Commission Welcomes WRC Ruling in Garda Representative Association Victimisation Case

The Irish Human Rights and Equality Commission (the Commission) has today welcomed a Workplace Relations Commission (WRC) ruling in favour of a woman who challenged the Garda Representative Association (GRA) on unlawfully discriminating and victimising her when she applied for the role of Assistant to the General Secretary of the organisation.

Tara McManus, a member of An Garda Síochána since February 2000, lodged a claim in July 2020 with the WRC under the Employment Equality Acts against the GRA, stating her belief that she had been unlawfully discriminated against when she applied for the position of Assistant to the General Secretary, on the basis of her gender.

A second claim was lodged by Ms McManus in December 2021 where she claimed she was subjected to a further incident of discrimination regarding a second application she had made for the same position, and subjected to victimisation as a consequence of her lodging the first claim of discrimination.

The WRC ruled in a decision published today that: ‘In the instant case I conclude that the Complainant was victimised prior to the ratification process by at least one member of the CEC [Central Executive Committee]. It is impossible to say what effect his statement outlined above may have had on other members prior to the vote. The complaint of victimisation is well-founded.’

In taking the case, Ms. McManus stated that she was not seeking monetary compensation and so was not awarded any such compensation. But the WRC has ordered that she now be appointed to the position of Assistant to the General Secretary within 6 weeks, and that the entire Central Executive Committee must provide an assurance that there will be no negativity shown to her on her appointment.

The Irish Human Rights and Equality Commission provided legal representation to Ms. McManus in her complaint to the WRC, in our capacity as Ireland’s National Equality Body.  This is a significant case for the interpretation of Ireland’s employment equality law and how it impacts women in traditionally male sectors of employment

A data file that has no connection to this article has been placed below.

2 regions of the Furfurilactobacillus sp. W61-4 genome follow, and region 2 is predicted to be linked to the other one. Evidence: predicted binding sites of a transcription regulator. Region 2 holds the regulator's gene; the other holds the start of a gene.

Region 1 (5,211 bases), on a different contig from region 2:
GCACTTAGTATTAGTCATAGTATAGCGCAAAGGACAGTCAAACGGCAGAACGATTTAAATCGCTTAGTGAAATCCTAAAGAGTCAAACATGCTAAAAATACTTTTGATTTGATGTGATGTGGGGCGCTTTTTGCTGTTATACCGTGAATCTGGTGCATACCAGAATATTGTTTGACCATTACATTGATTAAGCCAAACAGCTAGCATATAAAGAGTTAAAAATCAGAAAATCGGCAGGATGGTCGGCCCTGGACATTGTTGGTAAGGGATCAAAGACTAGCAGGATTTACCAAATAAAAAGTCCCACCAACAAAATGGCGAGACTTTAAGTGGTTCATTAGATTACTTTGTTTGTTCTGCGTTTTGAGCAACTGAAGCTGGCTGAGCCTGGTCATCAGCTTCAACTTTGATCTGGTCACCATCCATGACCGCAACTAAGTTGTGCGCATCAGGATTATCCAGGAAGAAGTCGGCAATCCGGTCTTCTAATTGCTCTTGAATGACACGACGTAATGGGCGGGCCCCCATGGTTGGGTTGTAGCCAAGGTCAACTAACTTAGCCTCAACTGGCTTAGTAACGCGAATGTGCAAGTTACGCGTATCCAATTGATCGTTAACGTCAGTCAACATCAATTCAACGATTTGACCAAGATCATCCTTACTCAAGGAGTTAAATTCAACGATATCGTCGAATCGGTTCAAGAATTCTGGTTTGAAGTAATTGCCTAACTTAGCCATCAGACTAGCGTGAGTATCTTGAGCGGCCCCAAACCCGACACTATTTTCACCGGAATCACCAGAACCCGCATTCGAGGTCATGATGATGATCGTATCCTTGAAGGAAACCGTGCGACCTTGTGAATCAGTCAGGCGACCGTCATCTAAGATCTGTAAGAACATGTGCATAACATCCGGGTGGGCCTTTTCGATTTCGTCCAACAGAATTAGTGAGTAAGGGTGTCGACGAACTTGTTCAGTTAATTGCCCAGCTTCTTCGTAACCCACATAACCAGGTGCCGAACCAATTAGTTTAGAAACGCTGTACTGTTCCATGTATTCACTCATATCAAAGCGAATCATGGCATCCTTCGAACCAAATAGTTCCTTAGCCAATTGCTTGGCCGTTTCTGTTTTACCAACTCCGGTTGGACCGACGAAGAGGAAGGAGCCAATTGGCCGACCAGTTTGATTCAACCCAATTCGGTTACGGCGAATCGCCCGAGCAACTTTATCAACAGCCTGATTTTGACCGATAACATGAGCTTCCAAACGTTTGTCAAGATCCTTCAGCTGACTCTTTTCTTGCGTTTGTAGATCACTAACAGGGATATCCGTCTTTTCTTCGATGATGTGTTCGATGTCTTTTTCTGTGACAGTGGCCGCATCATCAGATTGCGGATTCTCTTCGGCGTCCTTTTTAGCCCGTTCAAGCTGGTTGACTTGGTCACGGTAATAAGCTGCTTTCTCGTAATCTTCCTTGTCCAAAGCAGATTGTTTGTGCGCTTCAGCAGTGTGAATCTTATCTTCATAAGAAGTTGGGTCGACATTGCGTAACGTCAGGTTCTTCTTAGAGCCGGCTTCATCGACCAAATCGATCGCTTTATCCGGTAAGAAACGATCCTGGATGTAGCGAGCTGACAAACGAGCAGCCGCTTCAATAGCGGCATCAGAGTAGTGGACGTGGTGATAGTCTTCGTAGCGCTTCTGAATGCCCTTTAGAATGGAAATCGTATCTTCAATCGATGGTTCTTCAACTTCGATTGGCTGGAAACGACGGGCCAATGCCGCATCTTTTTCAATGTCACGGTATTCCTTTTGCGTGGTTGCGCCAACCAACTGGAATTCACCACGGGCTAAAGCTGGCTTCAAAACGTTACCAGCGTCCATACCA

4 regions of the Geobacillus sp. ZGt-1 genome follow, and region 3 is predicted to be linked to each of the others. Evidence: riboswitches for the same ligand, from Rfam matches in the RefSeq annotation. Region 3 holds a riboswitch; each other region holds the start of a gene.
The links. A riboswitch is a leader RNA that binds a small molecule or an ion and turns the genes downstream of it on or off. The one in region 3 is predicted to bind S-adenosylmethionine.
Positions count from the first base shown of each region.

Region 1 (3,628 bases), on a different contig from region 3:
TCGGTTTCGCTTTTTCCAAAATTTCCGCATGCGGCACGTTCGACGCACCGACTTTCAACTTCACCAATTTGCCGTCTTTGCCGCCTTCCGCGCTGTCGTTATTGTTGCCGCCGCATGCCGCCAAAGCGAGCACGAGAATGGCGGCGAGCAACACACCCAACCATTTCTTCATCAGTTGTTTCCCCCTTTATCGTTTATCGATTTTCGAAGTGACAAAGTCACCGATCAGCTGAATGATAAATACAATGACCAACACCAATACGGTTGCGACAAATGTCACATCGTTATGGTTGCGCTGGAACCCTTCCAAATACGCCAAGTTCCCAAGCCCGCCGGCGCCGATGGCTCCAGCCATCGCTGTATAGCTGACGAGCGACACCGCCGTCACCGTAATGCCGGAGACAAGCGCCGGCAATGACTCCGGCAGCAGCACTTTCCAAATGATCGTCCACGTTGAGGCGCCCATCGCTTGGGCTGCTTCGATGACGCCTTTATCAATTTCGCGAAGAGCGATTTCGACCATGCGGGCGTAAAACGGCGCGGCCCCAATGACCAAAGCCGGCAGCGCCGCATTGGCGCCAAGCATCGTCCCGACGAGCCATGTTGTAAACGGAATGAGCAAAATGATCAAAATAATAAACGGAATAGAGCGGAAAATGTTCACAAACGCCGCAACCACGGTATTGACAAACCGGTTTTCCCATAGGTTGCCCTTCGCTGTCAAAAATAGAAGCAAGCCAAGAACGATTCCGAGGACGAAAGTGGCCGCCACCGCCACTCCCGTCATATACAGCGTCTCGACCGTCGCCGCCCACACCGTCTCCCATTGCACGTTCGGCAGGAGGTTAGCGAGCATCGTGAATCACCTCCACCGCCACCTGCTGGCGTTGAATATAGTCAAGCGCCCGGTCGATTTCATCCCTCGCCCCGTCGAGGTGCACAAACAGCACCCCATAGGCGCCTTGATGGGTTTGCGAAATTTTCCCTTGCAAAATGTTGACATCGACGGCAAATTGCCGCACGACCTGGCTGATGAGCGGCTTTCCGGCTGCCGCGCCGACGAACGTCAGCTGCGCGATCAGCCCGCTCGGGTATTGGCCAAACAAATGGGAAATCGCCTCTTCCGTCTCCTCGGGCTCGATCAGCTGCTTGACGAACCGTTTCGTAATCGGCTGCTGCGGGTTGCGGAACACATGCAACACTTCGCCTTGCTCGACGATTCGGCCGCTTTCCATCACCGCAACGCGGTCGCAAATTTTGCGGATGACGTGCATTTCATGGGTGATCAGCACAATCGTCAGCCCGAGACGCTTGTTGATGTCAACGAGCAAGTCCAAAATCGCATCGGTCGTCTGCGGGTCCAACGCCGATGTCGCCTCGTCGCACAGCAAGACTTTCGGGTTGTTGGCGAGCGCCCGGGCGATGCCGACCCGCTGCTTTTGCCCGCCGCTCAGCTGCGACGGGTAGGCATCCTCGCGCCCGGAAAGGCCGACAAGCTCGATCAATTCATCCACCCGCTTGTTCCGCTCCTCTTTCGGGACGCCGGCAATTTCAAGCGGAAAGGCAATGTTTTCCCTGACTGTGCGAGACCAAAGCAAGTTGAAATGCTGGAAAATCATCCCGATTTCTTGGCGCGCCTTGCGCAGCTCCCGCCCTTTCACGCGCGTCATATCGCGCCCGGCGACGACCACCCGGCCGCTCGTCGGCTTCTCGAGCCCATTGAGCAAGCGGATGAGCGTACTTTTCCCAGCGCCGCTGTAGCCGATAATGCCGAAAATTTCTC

In the written conclusion, the Adjudication Officer stated:

“Victimisation, as a standalone cause of action, protects employees from fear of retaliatory conduct on the part of their employer for them relying on discrimination law or raising complaints of discrimination with their employer. It is an important form of protection as it has been shown that it is relatively common for employees who raise discrimination issues in the workplace to be subjected to a hostile working environment or deterioration in working conditions, either from management or from colleagues.”

Sinéad Gibney, Chief Commissioner of the Irish Human Rights and Equality Commission stated:

“This case at the Workplace Relations Commission raised significant issues on the interpretation of Ireland’s employment equality law and victimisation.

“The prohibition on victimisation is an important part of Ireland’s equality law, as it protects employees who raise complaints and confront discrimination. It takes courage to do this – courage that we’ve seen demonstrated by Tara in taking this case, and all others who call out such behaviour.

“Having provided legal representation to Tara in her case, we welcome this WRC decision and its order to appoint her to the position of Assistant to the General Secretary.”

ENDS/

For further information, please contact:       

Sarah Clarkin, IHREC Communications Manager,

01 8592641 / 087 4687760
sarah.clarkin@ihrec.ie

Visit our website www.ihrec.ie or follow us on twitter and Instagram @_IHREC

Editor’s Note

The WRC ruling in today’s case is available on the WRC website at the following link:

Adjudication Reference: ADJ-00028686 – https://www.workplacerelations.ie/en/cases/2022/october/adj-00028686.html

Irish Human Rights and Equality Commission

The Irish Human Rights and Equality Commission is an independent public body, appointed by the President and directly accountable to the Oireachtas. The Commission has a statutory remit set out under the Irish Human Rights and Equality Commission Act 2014 to protect and promote human rights and equality in Ireland, and build a culture of respect for human rights, equality and intercultural understanding in the State.

The Commission is Ireland’s national human rights institution and is recognised as such by the United Nations. It is also Ireland’s national equality body for the purpose of a range of EU anti-discrimination measures.

Under its legal functions set out in the Irish Human Rights and Equality Commission Act 2014, the Commission can, in certain circumstances, provide legal assistance to a person who wishes to bring a matter of human rights or equality of treatment before the Courts or the Workplace Relations Commission.

Assistance under Section 40 of the Act means any or all of the following

  1. the provision, or the arranging for the provision of, legal advice to the applicant;
  2. the provision, or the arranging for the provision of, legal representation to the applicant
  3. the provision of such other assistance to the applicant as the Commission deems appropriate in the circumstances;

 

 

 

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